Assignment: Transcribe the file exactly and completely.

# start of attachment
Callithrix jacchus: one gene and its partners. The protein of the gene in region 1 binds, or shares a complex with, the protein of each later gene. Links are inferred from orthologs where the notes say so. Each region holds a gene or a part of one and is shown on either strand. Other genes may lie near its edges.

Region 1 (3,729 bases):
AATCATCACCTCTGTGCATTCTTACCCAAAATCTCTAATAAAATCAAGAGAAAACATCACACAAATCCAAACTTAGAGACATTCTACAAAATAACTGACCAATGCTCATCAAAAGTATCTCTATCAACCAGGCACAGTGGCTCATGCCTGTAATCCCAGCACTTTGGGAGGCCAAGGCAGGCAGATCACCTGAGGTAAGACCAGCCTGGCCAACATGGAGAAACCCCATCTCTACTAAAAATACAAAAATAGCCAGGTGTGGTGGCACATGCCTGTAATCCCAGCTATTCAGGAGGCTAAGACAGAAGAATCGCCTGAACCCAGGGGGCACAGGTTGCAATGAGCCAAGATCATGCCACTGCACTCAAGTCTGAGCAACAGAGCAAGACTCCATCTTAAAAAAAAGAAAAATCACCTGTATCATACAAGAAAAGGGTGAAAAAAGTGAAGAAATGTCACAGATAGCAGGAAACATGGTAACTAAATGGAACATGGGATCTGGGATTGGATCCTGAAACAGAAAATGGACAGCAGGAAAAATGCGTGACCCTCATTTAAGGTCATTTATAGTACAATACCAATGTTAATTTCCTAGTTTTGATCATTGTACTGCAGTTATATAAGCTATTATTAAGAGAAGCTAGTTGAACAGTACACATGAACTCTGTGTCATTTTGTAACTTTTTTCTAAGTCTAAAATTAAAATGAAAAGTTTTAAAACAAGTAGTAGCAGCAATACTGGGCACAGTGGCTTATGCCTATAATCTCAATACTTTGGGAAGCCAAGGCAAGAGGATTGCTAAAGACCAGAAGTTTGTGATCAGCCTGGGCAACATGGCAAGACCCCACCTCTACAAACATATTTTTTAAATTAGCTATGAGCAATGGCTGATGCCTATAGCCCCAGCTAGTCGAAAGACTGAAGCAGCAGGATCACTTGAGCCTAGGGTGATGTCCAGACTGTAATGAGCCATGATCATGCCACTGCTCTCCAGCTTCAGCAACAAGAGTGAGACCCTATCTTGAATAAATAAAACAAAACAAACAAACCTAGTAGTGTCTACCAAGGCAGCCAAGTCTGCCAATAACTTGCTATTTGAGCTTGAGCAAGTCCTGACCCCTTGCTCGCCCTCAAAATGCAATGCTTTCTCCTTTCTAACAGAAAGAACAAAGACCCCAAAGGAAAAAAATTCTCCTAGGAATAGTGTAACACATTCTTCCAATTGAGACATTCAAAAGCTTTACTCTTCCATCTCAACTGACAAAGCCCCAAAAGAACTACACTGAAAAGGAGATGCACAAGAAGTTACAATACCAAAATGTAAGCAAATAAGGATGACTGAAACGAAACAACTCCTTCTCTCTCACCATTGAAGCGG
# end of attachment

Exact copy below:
Callithrix jacchus: one gene and its partners. The protein of the gene in region 1 binds, or shares a complex with, the protein of each later gene. Links are inferred from orthologs where the notes say so. Each region holds a gene or a part of one and is shown on either strand. Other genes may lie near its edges.

Region 1 (3,729 bases):
AATCATCACCTCTGTGCATTCTTACCCAAAATCTCTAATAAAATCAAGAGAAAACATCACACAAATCCAAACTTAGAGACATTCTACAAAATAACTGACCAATGCTCATCAAAAGTATCTCTATCAACCAGGCACAGTGGCTCATGCCTGTAATCCCAGCACTTTGGGAGGCCAAGGCAGGCAGATCACCTGAGGTAAGACCAGCCTGGCCAACATGGAGAAACCCCATCTCTACTAAAAATACAAAAATAGCCAGGTGTGGTGGCACATGCCTGTAATCCCAGCTATTCAGGAGGCTAAGACAGAAGAATCGCCTGAACCCAGGGGGCACAGGTTGCAATGAGCCAAGATCATGCCACTGCACTCAAGTCTGAGCAACAGAGCAAGACTCCATCTTAAAAAAAAGAAAAATCACCTGTATCATACAAGAAAAGGGTGAAAAAAGTGAAGAAATGTCACAGATAGCAGGAAACATGGTAACTAAATGGAACATGGGATCTGGGATTGGATCCTGAAACAGAAAATGGACAGCAGGAAAAATGCGTGACCCTCATTTAAGGTCATTTATAGTACAATACCAATGTTAATTTCCTAGTTTTGATCATTGTACTGCAGTTATATAAGCTATTATTAAGAGAAGCTAGTTGAACAGTACACATGAACTCTGTGTCATTTTGTAACTTTTTTCTAAGTCTAAAATTAAAATGAAAAGTTTTAAAACAAGTAGTAGCAGCAATACTGGGCACAGTGGCTTATGCCTATAATCTCAATACTTTGGGAAGCCAAGGCAAGAGGATTGCTAAAGACCAGAAGTTTGTGATCAGCCTGGGCAACATGGCAAGACCCCACCTCTACAAACATATTTTTTAAATTAGCTATGAGCAATGGCTGATGCCTATAGCCCCAGCTAGTCGAAAGACTGAAGCAGCAGGATCACTTGAGCCTAGGGTGATGTCCAGACTGTAATGAGCCATGATCATGCCACTGCTCTCCAGCTTCAGCAACAAGAGTGAGACCCTATCTTGAATAAATAAAACAAAACAAACAAACCTAGTAGTGTCTACCAAGGCAGCCAAGTCTGCCAATAACTTGCTATTTGAGCTTGAGCAAGTCCTGACCCCTTGCTCGCCCTCAAAATGCAATGCTTTCTCCTTTCTAACAGAAAGAACAAAGACCCCAAAGGAAAAAAATTCTCCTAGGAATAGTGTAACACATTCTTCCAATTGAGACATTCAAAAGCTTTACTCTTCCATCTCAACTGACAAAGCCCCAAAAGAACTACACTGAAAAGGAGATGCACAAGAAGTTACAATACCAAAATGTAAGCAAATAAGGATGACTGAAACGAAACAACTCCTTCTCTCTCACCATTGAAGCGG